US impeachment trial: Democrats roll out case against Trump

Efforts to appeal to fidgety senators, a presidential record and a demonstrator removed: Day 1 of opening arguments.

    US House Democrats opened marathon arguments in President Donald Trump's impeachment trial on Wednesday, trying to convince sceptical Republican senators to join them in voting to remove Trump from office to "protect our democracy".

    Trump's lawyers sat by, waiting their turn, as the president blasted the proceedings from afar, threatening jokingly to face-off with the Democrats by coming to "sit right in the front row and stare at their corrupt faces".

    More: 

    The challenge before the House managers is clear. Democrats have 24 hours over three days to prosecute the charges against Trump, trying to win over not just fidgety senators sitting silently in the chamber but an American public, deeply divided over the president and his impeachment in an election year.

    Representative Adam Schiff, chairman of the House Intelligence Committee, outlined what the Democrats contend was the president's "corrupt scheme" to abuse his presidential power and then obstruct Congress' investigation. He then called on senators not to be "cynical" about politics, but to draw on the intent of the nation's Founding Fathers who provided the remedy of impeachment.

    "Over the coming days, we will present to you - and to the American people - the extensive evidence collected during the House's impeachment inquiry into the president's abuse of power," said Schiff standing before the Senate. "You will hear their testimony at the same time as the American people. That is, if you will allow it."

    The trial marks just the third time the Senate has weighed whether a US president should be removed from office.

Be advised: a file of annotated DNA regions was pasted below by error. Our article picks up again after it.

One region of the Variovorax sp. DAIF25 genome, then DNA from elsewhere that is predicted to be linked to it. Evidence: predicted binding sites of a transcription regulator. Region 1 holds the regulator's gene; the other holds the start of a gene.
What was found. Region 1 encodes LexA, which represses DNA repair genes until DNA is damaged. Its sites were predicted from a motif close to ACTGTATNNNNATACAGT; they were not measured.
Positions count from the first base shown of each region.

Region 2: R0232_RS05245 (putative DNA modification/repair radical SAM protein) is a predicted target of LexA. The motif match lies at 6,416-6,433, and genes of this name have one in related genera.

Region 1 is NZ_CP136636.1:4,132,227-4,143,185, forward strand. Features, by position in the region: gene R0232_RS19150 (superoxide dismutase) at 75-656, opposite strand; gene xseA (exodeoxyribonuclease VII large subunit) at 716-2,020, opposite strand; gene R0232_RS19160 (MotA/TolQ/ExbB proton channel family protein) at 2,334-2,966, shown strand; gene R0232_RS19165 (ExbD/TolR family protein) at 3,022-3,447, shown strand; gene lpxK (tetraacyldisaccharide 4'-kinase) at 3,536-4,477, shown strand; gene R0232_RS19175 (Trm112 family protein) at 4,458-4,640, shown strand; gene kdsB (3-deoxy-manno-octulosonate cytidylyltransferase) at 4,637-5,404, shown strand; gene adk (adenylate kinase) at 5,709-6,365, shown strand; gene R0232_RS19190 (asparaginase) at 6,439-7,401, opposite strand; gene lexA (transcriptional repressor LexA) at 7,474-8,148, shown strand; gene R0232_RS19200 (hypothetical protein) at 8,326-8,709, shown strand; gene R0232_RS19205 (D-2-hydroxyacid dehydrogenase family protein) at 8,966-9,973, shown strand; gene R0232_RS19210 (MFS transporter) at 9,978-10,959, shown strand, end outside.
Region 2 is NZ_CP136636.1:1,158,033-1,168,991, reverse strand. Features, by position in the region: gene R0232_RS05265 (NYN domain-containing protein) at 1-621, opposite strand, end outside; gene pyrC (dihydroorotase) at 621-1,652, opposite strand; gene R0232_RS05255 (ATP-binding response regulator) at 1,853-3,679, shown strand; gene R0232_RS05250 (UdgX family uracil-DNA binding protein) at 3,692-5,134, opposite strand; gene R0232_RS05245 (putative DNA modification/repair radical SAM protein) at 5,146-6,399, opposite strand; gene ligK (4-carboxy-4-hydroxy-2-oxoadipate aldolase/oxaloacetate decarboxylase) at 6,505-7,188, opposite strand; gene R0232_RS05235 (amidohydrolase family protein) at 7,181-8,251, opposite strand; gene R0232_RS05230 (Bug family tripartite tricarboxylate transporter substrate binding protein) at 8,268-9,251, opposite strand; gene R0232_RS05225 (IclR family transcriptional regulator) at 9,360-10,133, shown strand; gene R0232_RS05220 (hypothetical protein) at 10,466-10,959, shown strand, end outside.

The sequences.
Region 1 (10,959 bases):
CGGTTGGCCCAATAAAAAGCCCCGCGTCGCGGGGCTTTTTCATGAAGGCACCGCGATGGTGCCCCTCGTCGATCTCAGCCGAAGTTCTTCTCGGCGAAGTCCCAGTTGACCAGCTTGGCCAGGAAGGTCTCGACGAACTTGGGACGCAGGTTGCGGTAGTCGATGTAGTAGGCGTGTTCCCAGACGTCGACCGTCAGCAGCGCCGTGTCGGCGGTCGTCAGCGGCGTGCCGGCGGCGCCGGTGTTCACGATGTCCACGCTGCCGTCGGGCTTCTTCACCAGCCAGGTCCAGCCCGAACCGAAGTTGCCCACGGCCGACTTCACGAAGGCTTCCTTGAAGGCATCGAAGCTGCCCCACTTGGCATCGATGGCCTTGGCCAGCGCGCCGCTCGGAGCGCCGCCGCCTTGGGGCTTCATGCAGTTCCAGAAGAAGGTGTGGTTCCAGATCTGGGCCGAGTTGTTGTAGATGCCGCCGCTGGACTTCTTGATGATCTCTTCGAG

Democrats argue Trump abused his office by asking Ukraine to investigate political rival Joe Biden while withholding crucial military aid, and also obstructed Congress by refusing to turnover documents or allow officials to testify in the House probe. Republicans have defended Trump's actions and cast the process as a politically motivated effort to weaken the president in the midst of his re-election campaign.

    Impeachment
    This artist sketch depicts impeachment manager Schiff presenting an argument in the impeachment trial of President Donald Trump [Dana Verkouteren/AP Photo] 

    While polling suggests widespread agreement that Trump should allow top aides and former aides to appear as witnesses at the trial, that possibility seems remote.

    Wrangling over rules for the trial stretched past midnight Tuesday night, with Republicans shooting down one-by-one Democratic efforts to get Trump aides including former national security adviser John Bolton, Secretary of State Mike Pompeo, and acting chief of staff Mick Mulvaney, to testify.

    Senators are likely to repeat those rejections next week, shutting out any chance of new testimony.

    One longshot idea to pair one of Trump's preferred witnesses - Biden's son Hunter Biden - with Bolton or another that Democrats want was swiftly rejected.

    "That's off the table," Senate Democratic leader Chuck Schumer told reporters.

    Holding senators' attention

    Chief Justice John Roberts opened Wednesday's session as senators settled in for the long days ahead.

    Most senators sat at their desks throughout, as the rules stipulate, though some stretched their legs, standing behind the desks or against the back wall of the chamber.

    Freshman Representative Jason Crow, a House impeachment manager, had trouble holding the attention of senators, who by Senate rules were sitting in silence without access to phones or other electronics. Many senators left their seats and headed to nearby cloak rooms, or stood in the back or openly yawned as Crow talked about Trump's hold on military aid to Ukraine. At one point, more than 10 senators' seats were empty.